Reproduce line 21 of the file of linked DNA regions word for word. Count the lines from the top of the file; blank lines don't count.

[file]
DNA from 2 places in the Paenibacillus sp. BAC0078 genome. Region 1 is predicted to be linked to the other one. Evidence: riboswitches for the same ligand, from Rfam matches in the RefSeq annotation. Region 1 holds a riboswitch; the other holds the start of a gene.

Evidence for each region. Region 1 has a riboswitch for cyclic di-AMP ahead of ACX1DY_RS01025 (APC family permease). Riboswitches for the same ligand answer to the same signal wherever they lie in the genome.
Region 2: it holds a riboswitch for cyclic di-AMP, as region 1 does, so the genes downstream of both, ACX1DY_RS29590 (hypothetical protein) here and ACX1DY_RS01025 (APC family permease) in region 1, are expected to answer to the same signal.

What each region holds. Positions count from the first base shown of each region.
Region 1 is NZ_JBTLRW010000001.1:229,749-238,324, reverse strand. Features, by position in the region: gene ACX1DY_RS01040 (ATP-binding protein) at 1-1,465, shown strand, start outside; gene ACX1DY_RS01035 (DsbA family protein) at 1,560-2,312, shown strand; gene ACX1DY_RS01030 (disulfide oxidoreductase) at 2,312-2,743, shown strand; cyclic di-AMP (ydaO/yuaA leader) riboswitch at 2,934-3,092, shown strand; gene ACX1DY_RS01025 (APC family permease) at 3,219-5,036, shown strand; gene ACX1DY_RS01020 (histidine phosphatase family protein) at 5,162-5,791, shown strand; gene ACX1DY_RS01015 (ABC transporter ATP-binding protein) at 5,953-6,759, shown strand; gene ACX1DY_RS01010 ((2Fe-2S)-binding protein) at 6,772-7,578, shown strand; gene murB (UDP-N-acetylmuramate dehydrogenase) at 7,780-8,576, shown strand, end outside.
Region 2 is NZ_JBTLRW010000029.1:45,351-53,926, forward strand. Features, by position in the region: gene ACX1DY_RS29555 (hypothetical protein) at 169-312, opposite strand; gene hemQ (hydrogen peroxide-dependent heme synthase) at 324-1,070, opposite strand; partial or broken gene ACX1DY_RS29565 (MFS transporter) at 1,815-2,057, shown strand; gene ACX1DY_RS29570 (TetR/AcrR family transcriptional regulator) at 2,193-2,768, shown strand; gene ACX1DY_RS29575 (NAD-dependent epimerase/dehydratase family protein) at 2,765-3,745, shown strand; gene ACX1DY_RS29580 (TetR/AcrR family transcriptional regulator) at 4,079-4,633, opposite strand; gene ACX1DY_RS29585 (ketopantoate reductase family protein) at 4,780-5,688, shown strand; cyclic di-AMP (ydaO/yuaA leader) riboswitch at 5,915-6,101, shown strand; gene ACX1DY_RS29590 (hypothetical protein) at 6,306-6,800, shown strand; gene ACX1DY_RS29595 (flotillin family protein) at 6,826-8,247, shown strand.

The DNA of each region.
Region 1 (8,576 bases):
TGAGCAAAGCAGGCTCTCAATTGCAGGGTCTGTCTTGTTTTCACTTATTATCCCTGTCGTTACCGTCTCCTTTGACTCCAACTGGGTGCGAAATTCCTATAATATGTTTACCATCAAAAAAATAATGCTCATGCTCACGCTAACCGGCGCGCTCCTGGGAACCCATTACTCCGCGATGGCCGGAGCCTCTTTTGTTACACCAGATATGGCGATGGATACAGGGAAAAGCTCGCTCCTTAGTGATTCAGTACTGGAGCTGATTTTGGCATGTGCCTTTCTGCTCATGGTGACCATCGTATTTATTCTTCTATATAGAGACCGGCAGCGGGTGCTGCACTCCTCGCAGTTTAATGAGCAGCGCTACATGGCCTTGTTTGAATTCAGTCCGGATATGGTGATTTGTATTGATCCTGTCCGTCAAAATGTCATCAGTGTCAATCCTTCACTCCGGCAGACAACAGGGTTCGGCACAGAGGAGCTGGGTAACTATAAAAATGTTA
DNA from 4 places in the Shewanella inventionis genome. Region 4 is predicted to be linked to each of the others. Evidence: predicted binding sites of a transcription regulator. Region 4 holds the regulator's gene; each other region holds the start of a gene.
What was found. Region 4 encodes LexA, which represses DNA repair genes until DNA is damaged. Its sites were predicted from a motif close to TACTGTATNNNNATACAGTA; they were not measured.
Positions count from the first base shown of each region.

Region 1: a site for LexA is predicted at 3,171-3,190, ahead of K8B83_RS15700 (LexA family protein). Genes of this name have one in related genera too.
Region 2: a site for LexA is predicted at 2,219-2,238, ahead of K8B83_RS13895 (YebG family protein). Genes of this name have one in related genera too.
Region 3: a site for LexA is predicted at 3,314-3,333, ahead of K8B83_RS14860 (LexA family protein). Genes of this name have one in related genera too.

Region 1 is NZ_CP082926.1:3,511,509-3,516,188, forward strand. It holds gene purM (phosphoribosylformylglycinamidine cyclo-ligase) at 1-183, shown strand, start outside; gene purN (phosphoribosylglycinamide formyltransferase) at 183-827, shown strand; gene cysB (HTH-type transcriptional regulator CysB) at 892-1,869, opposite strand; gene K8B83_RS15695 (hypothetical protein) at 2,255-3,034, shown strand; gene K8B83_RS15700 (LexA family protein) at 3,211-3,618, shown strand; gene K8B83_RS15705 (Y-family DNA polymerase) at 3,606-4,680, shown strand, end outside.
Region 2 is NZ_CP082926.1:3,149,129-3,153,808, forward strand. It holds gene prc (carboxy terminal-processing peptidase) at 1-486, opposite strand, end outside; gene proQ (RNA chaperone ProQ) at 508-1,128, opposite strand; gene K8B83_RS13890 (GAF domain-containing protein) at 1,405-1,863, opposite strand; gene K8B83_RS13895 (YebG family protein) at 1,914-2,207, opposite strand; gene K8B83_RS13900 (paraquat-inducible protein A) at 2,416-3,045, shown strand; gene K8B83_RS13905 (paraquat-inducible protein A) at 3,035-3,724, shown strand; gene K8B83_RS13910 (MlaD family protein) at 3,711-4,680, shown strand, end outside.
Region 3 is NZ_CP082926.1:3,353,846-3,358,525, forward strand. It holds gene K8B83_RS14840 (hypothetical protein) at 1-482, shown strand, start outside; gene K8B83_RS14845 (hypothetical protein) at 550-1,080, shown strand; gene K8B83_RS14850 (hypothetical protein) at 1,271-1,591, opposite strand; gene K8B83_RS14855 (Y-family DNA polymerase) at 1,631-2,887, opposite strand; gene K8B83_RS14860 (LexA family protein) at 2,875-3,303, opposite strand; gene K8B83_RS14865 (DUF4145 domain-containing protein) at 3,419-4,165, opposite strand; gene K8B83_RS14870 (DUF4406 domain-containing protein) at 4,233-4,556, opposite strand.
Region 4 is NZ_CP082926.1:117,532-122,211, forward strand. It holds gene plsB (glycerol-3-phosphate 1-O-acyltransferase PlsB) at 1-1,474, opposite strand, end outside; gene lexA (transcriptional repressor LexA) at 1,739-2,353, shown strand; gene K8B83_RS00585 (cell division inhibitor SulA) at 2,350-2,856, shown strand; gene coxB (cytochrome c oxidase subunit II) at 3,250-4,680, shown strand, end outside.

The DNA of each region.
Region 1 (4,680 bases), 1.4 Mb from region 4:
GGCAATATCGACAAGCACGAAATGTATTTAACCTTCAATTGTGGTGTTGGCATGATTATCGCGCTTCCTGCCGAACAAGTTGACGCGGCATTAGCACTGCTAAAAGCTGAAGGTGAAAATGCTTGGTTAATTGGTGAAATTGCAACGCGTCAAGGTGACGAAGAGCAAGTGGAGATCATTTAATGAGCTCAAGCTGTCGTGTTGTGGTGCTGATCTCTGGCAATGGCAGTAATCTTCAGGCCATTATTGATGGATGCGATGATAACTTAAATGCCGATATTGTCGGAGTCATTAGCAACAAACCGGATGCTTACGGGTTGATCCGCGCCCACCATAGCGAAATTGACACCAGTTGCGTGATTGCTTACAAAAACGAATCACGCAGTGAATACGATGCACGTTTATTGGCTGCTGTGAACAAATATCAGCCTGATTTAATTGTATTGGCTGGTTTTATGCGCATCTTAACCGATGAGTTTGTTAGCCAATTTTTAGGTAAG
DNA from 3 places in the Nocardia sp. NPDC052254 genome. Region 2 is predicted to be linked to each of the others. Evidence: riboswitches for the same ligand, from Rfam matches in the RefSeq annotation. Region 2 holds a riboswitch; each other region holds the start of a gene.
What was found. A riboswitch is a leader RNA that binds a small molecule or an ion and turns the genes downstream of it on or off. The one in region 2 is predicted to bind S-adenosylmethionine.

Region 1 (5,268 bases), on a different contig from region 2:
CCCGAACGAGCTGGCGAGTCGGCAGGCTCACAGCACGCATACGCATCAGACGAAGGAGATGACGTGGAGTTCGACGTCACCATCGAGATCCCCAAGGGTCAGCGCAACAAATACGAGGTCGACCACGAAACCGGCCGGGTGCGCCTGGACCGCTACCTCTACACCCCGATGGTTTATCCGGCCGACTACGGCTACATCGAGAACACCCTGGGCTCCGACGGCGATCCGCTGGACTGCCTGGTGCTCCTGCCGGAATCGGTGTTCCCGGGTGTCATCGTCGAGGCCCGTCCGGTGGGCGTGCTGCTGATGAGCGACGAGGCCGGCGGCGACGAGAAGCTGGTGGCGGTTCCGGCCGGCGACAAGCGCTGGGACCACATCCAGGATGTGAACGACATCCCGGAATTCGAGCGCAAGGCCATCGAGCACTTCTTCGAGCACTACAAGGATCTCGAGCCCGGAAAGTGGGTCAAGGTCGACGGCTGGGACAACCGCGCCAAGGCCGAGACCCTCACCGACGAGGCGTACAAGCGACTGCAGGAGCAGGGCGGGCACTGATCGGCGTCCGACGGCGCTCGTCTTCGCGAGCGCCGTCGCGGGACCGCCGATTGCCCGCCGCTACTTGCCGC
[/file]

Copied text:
Region 1 (4,680 bases), 1.4 Mb from region 4: